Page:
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No place for pornography in Vanguard

I am very disappointed by your lack of discretion with what is appropriate to place in the Vanguard. In the May 15th Vanguard I found the article entitled “Art, pornography, censorship” extremely offensive. In truth it was not so much the article that was disturbing to me, but more the images alongside the article. Needless to say, I have learned a few things from this experience. First I learned what the US Supreme Court rulings have defined as pornography. Pornography is any graphic image that sexually arouses an individual by viewing it. Some call this art, but even though I don’t find male genitals arousing (I know many women that would) this is obviously pornographic.

So I beg the question, why is it that you felt this was something that was OK to flaunt in a public, free publication? I pay taxes and school fees (both of which go to your organization) and it is understandable that I or anyone will not agree with everything, but not only do I not agree with this, but I find it offensive. I find it offensive not because the human form is ugly by any means. I am offended because in your choice to display these porn images you have disrespected the human form … playing it off as “aww its no big deal.” In conclusion I did not write this letter just to complain. I wrote this letter to request a formal public apology from all who played a role in allowing this offense. Since the medium of choice has been the Vanguard so far, your apology (should you choose) will be sufficient if printed in the Vanguard.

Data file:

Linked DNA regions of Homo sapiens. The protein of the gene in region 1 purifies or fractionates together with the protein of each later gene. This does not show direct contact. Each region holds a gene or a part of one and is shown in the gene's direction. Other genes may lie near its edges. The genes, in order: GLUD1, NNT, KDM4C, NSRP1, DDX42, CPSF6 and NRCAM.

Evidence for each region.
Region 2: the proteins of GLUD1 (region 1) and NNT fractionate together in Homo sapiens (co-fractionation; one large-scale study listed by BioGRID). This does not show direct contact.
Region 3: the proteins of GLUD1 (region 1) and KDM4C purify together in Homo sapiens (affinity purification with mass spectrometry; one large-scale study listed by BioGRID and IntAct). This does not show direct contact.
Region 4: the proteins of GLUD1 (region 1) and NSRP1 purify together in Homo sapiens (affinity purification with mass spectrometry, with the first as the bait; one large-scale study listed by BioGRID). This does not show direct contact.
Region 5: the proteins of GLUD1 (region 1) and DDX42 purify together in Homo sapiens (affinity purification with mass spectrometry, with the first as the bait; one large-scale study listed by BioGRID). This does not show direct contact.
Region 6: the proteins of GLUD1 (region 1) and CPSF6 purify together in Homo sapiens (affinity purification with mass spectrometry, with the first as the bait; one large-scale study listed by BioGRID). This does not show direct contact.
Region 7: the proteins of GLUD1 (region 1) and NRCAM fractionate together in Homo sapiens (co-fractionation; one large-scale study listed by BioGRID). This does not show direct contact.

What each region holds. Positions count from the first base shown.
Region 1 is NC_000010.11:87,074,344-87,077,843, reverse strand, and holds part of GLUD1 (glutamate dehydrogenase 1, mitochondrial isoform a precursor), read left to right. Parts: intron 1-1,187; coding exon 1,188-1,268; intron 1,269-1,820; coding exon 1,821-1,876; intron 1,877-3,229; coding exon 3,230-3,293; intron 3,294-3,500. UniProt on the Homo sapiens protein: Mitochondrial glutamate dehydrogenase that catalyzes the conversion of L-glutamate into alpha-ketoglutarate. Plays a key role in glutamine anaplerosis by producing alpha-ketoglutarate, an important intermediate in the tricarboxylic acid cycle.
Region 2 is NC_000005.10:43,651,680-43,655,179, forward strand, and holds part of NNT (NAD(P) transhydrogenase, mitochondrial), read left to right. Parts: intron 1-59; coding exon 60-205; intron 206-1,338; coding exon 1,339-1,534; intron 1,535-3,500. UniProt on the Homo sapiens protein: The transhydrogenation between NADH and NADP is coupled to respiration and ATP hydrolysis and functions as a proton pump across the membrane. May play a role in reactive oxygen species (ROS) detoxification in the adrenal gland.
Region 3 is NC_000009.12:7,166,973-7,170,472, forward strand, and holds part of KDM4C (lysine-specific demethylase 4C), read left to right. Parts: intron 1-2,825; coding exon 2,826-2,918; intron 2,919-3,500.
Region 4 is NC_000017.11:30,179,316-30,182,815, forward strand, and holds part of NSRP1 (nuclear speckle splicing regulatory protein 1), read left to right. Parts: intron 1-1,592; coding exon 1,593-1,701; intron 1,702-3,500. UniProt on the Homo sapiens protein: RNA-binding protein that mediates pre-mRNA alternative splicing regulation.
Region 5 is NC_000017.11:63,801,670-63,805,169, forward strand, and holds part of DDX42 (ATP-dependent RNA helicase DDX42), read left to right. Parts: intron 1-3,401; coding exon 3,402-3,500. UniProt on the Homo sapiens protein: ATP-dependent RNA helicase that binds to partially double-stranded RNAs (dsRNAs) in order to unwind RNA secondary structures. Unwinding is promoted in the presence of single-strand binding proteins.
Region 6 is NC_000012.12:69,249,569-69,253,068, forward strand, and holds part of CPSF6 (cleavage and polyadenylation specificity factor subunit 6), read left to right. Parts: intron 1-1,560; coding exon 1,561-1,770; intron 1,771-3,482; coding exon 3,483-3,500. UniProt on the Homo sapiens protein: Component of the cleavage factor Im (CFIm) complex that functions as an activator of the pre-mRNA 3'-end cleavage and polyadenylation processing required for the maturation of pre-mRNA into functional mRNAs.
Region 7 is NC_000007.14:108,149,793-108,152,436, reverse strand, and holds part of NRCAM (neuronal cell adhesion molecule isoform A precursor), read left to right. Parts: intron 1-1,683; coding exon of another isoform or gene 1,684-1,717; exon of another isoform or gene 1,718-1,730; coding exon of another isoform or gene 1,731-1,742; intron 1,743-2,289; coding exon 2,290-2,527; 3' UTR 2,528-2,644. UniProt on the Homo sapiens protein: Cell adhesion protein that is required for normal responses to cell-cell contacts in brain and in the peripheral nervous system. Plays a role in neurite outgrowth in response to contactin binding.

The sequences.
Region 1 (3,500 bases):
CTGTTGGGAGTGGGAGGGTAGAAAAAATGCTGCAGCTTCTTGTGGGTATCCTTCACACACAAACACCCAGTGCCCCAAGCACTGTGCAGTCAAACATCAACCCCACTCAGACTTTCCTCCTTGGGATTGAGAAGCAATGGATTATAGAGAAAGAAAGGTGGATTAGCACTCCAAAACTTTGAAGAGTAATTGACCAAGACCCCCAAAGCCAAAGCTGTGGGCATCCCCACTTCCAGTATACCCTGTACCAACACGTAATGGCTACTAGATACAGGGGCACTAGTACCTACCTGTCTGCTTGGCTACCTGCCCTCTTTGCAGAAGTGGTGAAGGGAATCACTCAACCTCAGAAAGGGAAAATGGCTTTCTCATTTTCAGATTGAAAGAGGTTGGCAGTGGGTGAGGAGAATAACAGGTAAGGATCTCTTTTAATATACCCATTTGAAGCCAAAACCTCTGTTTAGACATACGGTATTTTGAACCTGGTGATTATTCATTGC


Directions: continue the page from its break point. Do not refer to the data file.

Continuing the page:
Travis Garrison

Junior, Computer Science

Editor’s Response: The choice to run photos of paintings rendered of both male genitalia and nude females was made with much thought and consideration. The paintings hung in our galleries and hallways. We felt it was necessary for our readers to see the objects involved in the controversy in order to understand the gravity of the issue.

Mr. Garrison is incorrect in suggesting that the photos published were pornographic and illegal. The Vanguard is not intended to arouse and our readers do not pick it up in order to become aroused.

His letter does, however, highlight the continuing debate over what is appropriate to display publicly and what is not. The art department chose to display nude females in the hallway while placing the paintings of male genitalia behind locked doors. It might be noteworthy that Mr. Garrison made no mention of the photograph of nude women hanging in Neuberger Hall, located just beneath the photograph of the penises.